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1 in 5 Trust Our Banks

Posted by Larry Doyle on January 28, 2013 8:56 AM |

What is the basis of any relationship?

Trust.

How much do you want to engage somebody if you have little to no trust in that individual or institution? Obviously not much. A healthy society is one in which trust is pervasive. The premise and foundation of trust within our relationships allows for the free flow of information, capital, and goods. Everybody benefits.

Regrettably, our nation has an enormous trust deficit currently. Why so? Once violated, trust does not easily or quickly return or regenerate. Although many within positions of leadership in our nation would like to present the rebound in our markets and supposedly within our economy as indicative of a return to a healthy nation, they are FOOLS if they truly believe that. Why so? 

When it comes to the basic principle of trust, most in our nation display the “once, twice, thrice times burned, four, five, six times shy.” Only 1 in 5 trust our banks today down from 1 in 2 a mere 5 to 6 years ago. (to be fair, I am going to define banks as the major money center banks). How about our media and Congressional representatives? A similar 1 in 5 trust our media but only about 1 in 8 people trust our Congressional representatives.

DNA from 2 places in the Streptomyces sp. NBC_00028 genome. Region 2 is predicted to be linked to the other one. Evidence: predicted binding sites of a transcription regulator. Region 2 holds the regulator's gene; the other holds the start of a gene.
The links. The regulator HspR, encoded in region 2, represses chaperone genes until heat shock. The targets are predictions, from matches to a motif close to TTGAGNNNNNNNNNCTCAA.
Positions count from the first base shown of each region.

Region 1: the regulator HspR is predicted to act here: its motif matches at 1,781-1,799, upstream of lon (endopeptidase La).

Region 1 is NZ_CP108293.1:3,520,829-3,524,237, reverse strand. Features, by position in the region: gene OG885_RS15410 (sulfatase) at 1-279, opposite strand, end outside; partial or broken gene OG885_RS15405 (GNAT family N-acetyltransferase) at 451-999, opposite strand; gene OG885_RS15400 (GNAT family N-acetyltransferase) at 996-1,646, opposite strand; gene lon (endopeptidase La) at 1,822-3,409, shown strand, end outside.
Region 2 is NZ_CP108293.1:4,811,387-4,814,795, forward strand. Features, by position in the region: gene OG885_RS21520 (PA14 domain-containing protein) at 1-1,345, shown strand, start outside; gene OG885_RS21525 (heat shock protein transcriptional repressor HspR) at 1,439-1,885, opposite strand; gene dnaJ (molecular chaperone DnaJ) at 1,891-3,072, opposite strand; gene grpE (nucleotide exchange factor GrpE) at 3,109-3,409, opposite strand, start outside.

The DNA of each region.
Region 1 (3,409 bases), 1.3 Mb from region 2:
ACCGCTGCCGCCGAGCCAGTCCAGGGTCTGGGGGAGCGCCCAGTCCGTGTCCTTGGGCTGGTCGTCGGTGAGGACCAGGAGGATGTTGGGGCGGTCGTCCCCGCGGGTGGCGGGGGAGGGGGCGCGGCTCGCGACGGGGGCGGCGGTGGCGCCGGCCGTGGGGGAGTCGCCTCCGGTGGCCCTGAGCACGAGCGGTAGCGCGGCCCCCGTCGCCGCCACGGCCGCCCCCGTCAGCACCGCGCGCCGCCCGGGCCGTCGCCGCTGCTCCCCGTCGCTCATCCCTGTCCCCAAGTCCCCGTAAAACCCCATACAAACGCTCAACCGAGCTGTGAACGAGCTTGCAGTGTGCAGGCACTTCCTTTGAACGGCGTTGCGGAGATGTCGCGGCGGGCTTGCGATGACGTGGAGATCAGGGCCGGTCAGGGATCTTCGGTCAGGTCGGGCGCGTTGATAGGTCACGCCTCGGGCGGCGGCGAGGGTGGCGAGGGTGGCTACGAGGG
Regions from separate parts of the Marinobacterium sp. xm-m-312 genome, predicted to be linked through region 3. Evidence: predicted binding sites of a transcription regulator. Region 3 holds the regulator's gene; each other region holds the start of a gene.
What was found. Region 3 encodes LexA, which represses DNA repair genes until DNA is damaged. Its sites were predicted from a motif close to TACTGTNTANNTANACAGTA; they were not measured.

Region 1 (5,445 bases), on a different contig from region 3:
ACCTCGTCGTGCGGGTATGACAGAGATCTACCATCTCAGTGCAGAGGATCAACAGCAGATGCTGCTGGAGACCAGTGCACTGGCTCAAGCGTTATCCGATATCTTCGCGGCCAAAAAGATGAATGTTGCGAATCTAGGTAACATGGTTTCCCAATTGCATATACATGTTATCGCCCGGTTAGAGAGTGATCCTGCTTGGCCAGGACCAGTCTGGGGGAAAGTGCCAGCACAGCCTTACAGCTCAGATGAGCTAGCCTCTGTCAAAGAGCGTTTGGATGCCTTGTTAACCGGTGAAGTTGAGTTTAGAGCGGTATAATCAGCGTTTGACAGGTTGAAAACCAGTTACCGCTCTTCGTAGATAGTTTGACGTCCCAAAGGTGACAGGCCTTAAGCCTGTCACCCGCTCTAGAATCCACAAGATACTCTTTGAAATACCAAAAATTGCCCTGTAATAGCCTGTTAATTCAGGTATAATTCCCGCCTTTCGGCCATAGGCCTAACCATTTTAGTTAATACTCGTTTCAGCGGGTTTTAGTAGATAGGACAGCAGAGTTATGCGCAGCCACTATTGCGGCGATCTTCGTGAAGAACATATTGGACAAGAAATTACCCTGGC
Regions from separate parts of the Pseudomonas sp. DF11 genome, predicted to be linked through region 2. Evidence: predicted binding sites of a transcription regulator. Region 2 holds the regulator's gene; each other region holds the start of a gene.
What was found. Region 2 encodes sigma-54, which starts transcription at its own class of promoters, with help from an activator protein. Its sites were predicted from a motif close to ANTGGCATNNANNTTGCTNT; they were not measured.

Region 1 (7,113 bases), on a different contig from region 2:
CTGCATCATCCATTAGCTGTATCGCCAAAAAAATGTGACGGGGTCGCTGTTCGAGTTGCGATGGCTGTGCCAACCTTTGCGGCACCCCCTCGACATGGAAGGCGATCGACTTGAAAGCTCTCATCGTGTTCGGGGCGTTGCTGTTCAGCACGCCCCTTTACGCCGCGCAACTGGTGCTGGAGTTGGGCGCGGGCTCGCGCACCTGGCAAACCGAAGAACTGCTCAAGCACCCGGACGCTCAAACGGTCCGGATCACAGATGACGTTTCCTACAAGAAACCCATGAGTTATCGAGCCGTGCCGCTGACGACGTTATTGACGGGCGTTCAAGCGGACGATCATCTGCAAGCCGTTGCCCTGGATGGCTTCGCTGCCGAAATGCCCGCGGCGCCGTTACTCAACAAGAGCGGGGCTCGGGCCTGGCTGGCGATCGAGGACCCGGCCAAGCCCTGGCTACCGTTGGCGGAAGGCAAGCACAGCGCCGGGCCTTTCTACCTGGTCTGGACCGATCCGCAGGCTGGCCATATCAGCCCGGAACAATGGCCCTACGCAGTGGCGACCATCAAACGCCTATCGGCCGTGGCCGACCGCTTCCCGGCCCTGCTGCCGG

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The WSJ provides the graph and more details in writing, How a Trust Deficit Is Hurting Our Economy.

This is not healthy, folks. Without trust, our economy will continue to languish. Make no mistake, though, the lack of trust is merely another barometer of failed leadership within these institutions.

How does America regain trust?

Promote truth and honesty even when the truth hurts and the honesty is ugly. The pain passes and the ugliness fades. Real leaders understand that.

Where are our ‘supposed’ leaders? In bed with each other . . .  but it is the American public that is really getting screwed.

Navigate accordingly.

Larry Doyle

Isn’t it time or overtime to subscribe to all my work via e-mail, an RSS feed, on Twitter or Facebook.

I have no business interest with any entity referenced in this commentary. The opinions expressed are my own. I am a proponent of real transparency within our markets so that investor confidence and investor protection can be achieved.

 

 

  • Christine

    Hello Larry;

    Thought you’d find the story below to be of interest. I work in the healthcare space and stuff like this is just plain discouraging.

    Also, I just finished Neil Barofsky’s book and am further sickened. Thank you for your good work.

    Fiscal Footnote: Big Senate Gift to Drug Maker

  • LD

    A small number of megabanks hold most U.S. deposits, and a smaller number issue the great majority of credit cards. A handful of payment networks dominate merchant transactions. Then, there are the big credit bureaus (three), the credit rating agencies, and mortgage and auto lenders.

    How can banks and other financial service providers compete against these oligopolies?

    How To Compete Against the Oligopolies






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